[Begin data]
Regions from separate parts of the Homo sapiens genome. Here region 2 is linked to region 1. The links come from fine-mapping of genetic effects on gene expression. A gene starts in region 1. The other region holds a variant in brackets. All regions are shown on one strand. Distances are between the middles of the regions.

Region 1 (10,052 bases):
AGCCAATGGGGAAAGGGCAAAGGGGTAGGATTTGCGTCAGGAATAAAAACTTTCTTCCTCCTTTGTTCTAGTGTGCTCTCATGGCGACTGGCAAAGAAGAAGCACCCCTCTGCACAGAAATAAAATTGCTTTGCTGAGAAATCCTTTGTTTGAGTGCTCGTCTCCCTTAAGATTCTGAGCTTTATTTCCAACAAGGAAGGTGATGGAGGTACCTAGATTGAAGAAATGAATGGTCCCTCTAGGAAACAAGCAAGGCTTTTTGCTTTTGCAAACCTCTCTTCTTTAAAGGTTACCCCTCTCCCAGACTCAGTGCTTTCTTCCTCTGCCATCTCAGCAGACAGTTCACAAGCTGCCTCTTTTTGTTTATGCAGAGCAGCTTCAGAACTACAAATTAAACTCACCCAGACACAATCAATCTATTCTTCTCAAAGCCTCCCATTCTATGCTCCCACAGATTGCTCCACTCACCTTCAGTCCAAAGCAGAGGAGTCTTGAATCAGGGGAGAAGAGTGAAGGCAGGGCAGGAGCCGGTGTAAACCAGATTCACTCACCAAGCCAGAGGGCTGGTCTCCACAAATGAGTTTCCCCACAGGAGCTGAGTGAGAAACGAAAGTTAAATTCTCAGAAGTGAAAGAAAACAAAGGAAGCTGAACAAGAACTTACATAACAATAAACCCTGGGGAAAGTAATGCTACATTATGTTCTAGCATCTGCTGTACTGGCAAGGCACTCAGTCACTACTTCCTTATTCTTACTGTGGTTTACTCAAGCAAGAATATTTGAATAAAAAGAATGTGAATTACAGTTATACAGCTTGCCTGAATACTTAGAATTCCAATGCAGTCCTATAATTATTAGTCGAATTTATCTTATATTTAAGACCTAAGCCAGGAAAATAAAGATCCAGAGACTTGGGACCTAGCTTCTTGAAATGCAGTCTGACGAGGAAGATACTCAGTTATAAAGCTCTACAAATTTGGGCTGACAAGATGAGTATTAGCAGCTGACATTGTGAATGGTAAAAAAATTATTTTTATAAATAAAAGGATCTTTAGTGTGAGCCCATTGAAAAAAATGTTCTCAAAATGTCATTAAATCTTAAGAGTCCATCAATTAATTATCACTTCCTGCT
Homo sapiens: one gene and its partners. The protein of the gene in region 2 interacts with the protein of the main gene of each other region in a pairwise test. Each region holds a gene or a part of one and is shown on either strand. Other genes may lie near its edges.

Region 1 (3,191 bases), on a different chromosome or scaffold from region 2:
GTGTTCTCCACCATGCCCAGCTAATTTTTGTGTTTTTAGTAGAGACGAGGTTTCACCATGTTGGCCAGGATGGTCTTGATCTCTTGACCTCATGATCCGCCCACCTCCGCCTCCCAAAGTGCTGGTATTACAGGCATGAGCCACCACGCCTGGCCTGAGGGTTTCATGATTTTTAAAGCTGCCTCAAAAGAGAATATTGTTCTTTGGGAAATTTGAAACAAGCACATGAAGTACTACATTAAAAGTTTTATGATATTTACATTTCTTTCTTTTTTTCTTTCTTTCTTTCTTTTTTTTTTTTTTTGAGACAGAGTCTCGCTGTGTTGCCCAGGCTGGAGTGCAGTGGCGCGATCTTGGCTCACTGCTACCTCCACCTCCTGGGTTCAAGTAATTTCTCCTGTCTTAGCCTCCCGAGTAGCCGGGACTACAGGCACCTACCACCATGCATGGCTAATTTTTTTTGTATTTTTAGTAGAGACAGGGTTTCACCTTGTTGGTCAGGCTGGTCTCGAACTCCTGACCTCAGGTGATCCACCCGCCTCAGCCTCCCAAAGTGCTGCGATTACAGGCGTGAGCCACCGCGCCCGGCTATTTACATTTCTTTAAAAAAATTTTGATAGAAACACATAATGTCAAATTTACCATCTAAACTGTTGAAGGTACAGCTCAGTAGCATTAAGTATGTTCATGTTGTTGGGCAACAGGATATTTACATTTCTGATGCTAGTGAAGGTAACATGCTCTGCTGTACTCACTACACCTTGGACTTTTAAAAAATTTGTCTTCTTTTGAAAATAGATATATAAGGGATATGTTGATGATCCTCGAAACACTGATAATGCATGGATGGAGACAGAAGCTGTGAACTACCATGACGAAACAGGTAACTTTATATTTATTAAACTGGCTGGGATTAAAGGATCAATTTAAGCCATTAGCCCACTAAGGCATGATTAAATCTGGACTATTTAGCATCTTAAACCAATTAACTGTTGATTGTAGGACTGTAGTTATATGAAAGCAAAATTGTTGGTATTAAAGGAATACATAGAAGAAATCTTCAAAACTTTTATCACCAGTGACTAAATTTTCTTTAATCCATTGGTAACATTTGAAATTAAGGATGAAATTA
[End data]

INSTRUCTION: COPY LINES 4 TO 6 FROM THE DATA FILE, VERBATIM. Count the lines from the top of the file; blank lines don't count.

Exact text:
Homo sapiens: one gene and its partners. The protein of the gene in region 2 interacts with the protein of the main gene of each other region in a pairwise test. Each region holds a gene or a part of one and is shown on either strand. Other genes may lie near its edges.

Region 1 (3,191 bases), on a different chromosome or scaffold from region 2:
GTGTTCTCCACCATGCCCAGCTAATTTTTGTGTTTTTAGTAGAGACGAGGTTTCACCATGTTGGCCAGGATGGTCTTGATCTCTTGACCTCATGATCCGCCCACCTCCGCCTCCCAAAGTGCTGGTATTACAGGCATGAGCCACCACGCCTGGCCTGAGGGTTTCATGATTTTTAAAGCTGCCTCAAAAGAGAATATTGTTCTTTGGGAAATTTGAAACAAGCACATGAAGTACTACATTAAAAGTTTTATGATATTTACATTTCTTTCTTTTTTTCTTTCTTTCTTTCTTTTTTTTTTTTTTTGAGACAGAGTCTCGCTGTGTTGCCCAGGCTGGAGTGCAGTGGCGCGATCTTGGCTCACTGCTACCTCCACCTCCTGGGTTCAAGTAATTTCTCCTGTCTTAGCCTCCCGAGTAGCCGGGACTACAGGCACCTACCACCATGCATGGCTAATTTTTTTTGTATTTTTAGTAGAGACAGGGTTTCACCTTGTTGGTCAGGCTGGTCTCGAACTCCTGACCTCAGGTGATCCACCCGCCTCAGCCTCCCAAAGTGCTGCGATTACAGGCGTGAGCCACCGCGCCCGGCTATTTACATTTCTTTAAAAAAATTTTGATAGAAACACATAATGTCAAATTTACCATCTAAACTGTTGAAGGTACAGCTCAGTAGCATTAAGTATGTTCATGTTGTTGGGCAACAGGATATTTACATTTCTGATGCTAGTGAAGGTAACATGCTCTGCTGTACTCACTACACCTTGGACTTTTAAAAAATTTGTCTTCTTTTGAAAATAGATATATAAGGGATATGTTGATGATCCTCGAAACACTGATAATGCATGGATGGAGACAGAAGCTGTGAACTACCATGACGAAACAGGTAACTTTATATTTATTAAACTGGCTGGGATTAAAGGATCAATTTAAGCCATTAGCCCACTAAGGCATGATTAAATCTGGACTATTTAGCATCTTAAACCAATTAACTGTTGATTGTAGGACTGTAGTTATATGAAAGCAAAATTGTTGGTATTAAAGGAATACATAGAAGAAATCTTCAAAACTTTTATCACCAGTGACTAAATTTTCTTTAATCCATTGGTAACATTTGAAATTAAGGATGAAATTA